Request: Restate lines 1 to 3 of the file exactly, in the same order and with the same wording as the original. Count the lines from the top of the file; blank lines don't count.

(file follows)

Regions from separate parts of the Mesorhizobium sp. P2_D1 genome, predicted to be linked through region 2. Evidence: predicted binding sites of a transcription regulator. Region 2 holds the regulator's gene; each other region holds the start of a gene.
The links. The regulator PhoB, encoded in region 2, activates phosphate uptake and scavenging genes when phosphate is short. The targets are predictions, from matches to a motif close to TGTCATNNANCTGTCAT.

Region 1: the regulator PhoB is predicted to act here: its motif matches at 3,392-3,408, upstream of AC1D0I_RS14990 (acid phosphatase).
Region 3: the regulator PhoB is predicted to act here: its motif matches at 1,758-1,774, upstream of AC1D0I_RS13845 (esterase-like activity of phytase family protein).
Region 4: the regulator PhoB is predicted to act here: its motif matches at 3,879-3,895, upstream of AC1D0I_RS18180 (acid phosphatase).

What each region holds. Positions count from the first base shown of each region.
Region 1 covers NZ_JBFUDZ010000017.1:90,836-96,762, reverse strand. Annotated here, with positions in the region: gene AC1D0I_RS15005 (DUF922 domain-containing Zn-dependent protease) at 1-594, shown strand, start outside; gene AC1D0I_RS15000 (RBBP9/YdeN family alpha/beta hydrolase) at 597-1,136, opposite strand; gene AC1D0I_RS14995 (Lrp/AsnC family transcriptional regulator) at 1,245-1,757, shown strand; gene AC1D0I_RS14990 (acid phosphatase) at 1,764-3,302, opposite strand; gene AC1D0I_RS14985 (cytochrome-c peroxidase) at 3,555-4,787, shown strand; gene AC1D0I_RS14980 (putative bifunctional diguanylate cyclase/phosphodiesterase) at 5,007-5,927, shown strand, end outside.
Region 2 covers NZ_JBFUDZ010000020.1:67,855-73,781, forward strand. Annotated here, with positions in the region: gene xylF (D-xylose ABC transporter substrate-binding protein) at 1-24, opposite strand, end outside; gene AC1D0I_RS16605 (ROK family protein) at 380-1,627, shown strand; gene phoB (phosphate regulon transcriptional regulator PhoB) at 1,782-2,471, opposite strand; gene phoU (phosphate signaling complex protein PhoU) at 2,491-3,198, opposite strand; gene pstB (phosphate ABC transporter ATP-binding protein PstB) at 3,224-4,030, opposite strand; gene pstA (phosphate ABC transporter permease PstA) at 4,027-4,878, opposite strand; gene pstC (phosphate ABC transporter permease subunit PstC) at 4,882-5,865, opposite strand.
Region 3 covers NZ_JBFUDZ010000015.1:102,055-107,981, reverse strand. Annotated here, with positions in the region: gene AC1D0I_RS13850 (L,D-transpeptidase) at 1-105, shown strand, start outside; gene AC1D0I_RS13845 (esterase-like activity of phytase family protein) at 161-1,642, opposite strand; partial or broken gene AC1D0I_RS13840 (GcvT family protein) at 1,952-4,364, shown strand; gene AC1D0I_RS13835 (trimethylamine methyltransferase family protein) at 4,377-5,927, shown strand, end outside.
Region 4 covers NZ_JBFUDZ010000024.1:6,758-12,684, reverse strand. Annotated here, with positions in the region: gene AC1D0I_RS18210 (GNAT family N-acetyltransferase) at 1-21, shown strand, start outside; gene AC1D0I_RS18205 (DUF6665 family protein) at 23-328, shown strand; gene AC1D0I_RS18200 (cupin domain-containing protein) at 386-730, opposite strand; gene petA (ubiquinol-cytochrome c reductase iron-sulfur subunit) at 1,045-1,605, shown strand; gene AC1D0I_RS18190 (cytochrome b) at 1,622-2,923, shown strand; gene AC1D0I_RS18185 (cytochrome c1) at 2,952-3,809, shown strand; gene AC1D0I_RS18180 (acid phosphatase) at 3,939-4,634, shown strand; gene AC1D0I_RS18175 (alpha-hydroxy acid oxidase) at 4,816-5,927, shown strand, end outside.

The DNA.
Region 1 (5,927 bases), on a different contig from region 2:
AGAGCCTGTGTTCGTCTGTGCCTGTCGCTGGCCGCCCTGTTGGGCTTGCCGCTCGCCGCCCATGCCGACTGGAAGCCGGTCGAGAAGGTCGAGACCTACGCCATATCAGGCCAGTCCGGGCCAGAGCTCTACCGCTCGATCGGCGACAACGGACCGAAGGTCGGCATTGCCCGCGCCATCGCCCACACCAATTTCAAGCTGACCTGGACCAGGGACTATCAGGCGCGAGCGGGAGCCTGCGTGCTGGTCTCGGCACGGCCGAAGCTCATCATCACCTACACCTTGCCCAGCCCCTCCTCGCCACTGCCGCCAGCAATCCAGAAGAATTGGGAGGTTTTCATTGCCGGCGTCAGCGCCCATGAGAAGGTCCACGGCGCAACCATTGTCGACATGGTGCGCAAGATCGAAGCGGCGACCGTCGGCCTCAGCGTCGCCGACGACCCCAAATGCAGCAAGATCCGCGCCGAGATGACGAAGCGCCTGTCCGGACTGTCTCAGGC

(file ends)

Regions from separate parts of the Mesorhizobium sp. P2_D1 genome, predicted to be linked through region 2. Evidence: predicted binding sites of a transcription regulator. Region 2 holds the regulator's gene; each other region holds the start of a gene.
The links. The regulator PhoB, encoded in region 2, activates phosphate uptake and scavenging genes when phosphate is short. The targets are predictions, from matches to a motif close to TGTCATNNANCTGTCAT.

Region 1: the regulator PhoB is predicted to act here: its motif matches at 3,392-3,408, upstream of AC1D0I_RS14990 (acid phosphatase).